May 3, 2002; Updated January 18, 2003

In "It's Excel-lent" (JavaWorld, June 2001) I showed how to read and write to Microsoft Excel spreadsheet documents using Java's JDBC (Java Database Connectivity). As a follow-up, in "The Java-Excel Solution Revisited" (JavaWorld, August 2001) I answered additional questions and presented a few JDBC alternatives.

Read Tony Sintes's entire Java/Microsoft Excel series (JavaWorld):

The reader interest I have generated about a Java/Excel solution has been unprecedented. In the two years I have written the Java Q&A column, no single topic has come up as much as this one. I had no idea so many programmers faced problems manipulating Excel files from Java.

Truth be told, I was never happy with the JDBC-based solution to manipulate Excel files; the approach always seemed too limited.

Well, I'm here to tell you about POI (Poor Obfuscation Implementation), the Apache Java API for manipulating file formats based on the OLE 2 (Object Linking and Embedding) Compound Document format.

POI itself is an API collection. If you're interested in Excel, as many of you are, check out HSSF (Horrible Spreadsheet Format). Why? The site says it best: "HSSF is the POI Project's pure Java implementation of the Excel '97(-2002) file format."

That's right, you can use that API to do everything from creating new workbooks to setting cell fonts and colors. I imagine you could even write your own spreadsheet frontend, then the API to write out the data.

The POI homepage features decent tutorials and Javadocs—reading both should get you started. In this article, I don't offer a complete POI tutorial because I'm new to POI too. However, below I present a quick example that opens a spreadsheet and writes the contents to the screen. I leave learning and applying the API to you, my capable readers.

Here's the example code:

import java.util.Iterator;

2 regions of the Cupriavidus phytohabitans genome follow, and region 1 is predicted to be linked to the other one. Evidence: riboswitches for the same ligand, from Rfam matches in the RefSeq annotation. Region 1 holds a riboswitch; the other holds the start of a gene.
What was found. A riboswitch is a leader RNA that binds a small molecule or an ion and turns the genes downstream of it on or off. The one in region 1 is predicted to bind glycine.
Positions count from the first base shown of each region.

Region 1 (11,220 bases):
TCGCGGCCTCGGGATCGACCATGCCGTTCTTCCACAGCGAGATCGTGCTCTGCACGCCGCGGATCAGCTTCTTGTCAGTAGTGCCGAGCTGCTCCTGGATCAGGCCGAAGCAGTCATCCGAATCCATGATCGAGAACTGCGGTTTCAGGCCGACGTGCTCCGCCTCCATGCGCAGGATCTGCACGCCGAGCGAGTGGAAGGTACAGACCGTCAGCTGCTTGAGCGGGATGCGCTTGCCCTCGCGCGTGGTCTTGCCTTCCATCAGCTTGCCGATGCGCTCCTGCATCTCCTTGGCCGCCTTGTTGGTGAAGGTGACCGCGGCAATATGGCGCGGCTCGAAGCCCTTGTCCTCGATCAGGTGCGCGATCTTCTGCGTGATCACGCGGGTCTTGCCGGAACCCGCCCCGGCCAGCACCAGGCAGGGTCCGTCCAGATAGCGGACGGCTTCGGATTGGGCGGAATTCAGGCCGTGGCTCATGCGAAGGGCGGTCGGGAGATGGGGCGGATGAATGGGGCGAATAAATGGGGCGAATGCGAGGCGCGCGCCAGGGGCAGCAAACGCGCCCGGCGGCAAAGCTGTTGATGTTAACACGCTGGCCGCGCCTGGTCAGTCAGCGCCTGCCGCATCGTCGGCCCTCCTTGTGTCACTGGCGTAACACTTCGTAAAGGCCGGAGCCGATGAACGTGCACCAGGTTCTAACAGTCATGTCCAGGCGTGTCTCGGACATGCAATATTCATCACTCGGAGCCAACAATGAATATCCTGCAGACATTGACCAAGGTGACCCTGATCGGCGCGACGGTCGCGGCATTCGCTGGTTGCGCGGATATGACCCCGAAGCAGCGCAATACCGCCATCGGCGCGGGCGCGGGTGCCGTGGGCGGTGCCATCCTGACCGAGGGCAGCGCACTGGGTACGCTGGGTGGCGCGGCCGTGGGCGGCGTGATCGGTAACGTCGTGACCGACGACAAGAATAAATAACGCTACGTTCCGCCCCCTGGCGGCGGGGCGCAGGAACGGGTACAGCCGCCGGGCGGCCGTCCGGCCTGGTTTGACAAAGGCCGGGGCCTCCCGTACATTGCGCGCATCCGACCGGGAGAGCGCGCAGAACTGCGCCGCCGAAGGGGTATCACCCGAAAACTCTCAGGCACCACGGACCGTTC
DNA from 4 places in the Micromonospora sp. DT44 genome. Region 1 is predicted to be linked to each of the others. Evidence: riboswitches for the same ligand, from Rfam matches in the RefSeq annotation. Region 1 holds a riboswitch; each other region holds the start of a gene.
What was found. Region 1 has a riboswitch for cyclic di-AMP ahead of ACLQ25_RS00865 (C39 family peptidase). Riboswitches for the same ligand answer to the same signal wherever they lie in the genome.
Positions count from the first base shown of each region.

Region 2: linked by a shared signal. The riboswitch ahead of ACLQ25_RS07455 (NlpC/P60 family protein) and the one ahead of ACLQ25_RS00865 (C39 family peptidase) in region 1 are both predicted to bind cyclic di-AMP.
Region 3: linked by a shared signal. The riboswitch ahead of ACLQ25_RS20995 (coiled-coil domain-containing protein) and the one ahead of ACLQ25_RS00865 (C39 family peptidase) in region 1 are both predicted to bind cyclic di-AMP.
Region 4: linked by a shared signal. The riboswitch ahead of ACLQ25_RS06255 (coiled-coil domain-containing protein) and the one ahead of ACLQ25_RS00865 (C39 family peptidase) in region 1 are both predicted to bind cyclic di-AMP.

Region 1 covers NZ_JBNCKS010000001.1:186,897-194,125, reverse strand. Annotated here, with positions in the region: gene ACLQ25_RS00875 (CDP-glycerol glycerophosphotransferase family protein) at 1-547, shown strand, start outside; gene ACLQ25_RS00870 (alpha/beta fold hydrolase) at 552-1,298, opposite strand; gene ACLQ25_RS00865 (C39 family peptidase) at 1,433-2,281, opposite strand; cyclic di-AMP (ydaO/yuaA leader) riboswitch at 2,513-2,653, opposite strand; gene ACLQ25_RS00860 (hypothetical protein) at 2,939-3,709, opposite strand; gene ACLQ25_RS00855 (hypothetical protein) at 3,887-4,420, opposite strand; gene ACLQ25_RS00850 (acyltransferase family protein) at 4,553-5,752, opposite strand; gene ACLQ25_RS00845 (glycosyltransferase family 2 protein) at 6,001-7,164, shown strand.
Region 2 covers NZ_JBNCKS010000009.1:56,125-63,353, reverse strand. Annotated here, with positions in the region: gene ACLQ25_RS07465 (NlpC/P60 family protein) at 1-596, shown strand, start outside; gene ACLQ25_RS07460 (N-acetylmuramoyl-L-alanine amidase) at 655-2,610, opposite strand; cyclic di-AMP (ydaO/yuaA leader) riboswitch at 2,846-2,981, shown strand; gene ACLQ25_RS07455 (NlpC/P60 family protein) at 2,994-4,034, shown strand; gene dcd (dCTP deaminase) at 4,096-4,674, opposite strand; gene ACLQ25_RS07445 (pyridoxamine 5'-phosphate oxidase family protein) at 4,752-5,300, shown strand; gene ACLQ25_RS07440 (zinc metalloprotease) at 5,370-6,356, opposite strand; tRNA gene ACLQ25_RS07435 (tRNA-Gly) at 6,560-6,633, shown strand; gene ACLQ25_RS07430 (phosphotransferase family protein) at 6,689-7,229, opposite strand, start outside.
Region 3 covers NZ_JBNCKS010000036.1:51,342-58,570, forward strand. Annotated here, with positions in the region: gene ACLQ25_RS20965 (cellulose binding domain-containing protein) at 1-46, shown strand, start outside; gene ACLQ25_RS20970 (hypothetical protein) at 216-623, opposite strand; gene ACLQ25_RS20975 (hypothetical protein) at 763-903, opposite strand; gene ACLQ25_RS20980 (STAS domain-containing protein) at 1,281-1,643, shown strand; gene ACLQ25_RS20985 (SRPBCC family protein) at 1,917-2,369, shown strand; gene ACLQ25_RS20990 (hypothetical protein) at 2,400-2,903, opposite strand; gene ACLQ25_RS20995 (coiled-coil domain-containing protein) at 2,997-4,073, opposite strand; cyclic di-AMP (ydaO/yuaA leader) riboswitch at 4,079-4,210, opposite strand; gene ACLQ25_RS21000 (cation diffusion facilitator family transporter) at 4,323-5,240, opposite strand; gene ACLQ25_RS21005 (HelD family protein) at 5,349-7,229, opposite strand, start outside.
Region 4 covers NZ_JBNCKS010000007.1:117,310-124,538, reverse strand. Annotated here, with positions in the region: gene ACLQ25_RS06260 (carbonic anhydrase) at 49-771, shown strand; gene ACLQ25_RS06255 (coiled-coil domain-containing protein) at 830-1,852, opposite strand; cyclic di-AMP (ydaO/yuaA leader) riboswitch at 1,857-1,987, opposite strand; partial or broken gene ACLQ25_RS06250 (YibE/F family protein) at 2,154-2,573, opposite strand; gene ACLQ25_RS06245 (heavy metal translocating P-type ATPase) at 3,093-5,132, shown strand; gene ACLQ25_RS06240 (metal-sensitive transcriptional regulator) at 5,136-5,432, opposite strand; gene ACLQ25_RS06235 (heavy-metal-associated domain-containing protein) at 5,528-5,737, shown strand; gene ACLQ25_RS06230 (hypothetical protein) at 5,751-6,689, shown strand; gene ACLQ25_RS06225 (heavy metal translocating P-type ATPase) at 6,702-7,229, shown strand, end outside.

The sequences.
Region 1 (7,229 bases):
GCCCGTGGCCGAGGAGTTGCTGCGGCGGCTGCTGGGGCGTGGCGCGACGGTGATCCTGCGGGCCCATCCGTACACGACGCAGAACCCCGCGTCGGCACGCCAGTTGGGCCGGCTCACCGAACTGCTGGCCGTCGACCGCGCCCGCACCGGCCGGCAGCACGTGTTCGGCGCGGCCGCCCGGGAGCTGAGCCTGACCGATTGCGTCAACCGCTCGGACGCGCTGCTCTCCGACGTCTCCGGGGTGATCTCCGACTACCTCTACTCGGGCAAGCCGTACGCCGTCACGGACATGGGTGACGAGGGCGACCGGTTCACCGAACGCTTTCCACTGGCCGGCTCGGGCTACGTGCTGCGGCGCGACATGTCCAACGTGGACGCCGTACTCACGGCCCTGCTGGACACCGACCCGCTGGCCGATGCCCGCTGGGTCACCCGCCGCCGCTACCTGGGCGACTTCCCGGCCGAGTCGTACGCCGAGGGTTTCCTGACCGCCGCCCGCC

import org.apache.poi.poifs.filesystem.POIFSFileSystem;
import org.apache.poi.hssf.usermodel.HSSFCell;
import org.apache.poi.hssf.usermodel.HSSFSheet;
import org.apache.poi.hssf.usermodel.HSSFWorkbook;
import org.apache.poi.hssf.usermodel.HSSFRow;
 * A simple POI example of opening an Excel spreadsheet
 * and writing its contents to the command line.
 * @author  Tony Sintes
public class POIExample {
    public static void main( String [] args ) {
        try {
            InputStream input = POIExample.class.getResourceAsStream( "qa.xls" );
            POIFSFileSystem fs = new POIFSFileSystem( input );
            HSSFWorkbook wb = new HSSFWorkbook(fs);
            HSSFSheet sheet = wb.getSheetAt(0);
            // Iterate over each row in the sheet
            Iterator rows = sheet.rowIterator(); 
            while( rows.hasNext() ) {           
                HSSFRow row = (HSSFRow);
                System.out.println( "Row #" + row.getRowNum() );
                // Iterate over each cell in the row and print out the cell's content
                Iterator cells = row.cellIterator();
                while( cells.hasNext() ) {
                    HSSFCell cell = (HSSFCell);
                    System.out.println( "Cell #" + cell.getCellNum() );
                    switch ( cell.getCellType() ) {
                        case HSSFCell.CELL_TYPE_NUMERIC:
                            System.out.println( cell.getNumericCellValue() );
                        case HSSFCell.CELL_TYPE_STRING: 
                            System.out.println( cell.getStringCellValue() );
                            System.out.println( "unsuported sell type" );
        } catch ( IOException ex ) {

The code example opens a workbook, grabs the first sheet, and iterates over each row. For each row, the example iterates over each cell, determines the cell's type, and prints the cell's contents to the screen. Have fun!

Tony Sintes is an independent consultant and founder of First Class Consulting, Inc., a consulting firm that specializes in bridging disparate enterprise systems and training. Outside of First Class Consulting, Tony is an active freelance writer, as well as author of Sams Teach Yourself Object-Oriented Programming in 21 Days (Sams, 2001; ISBN: 0672321092).

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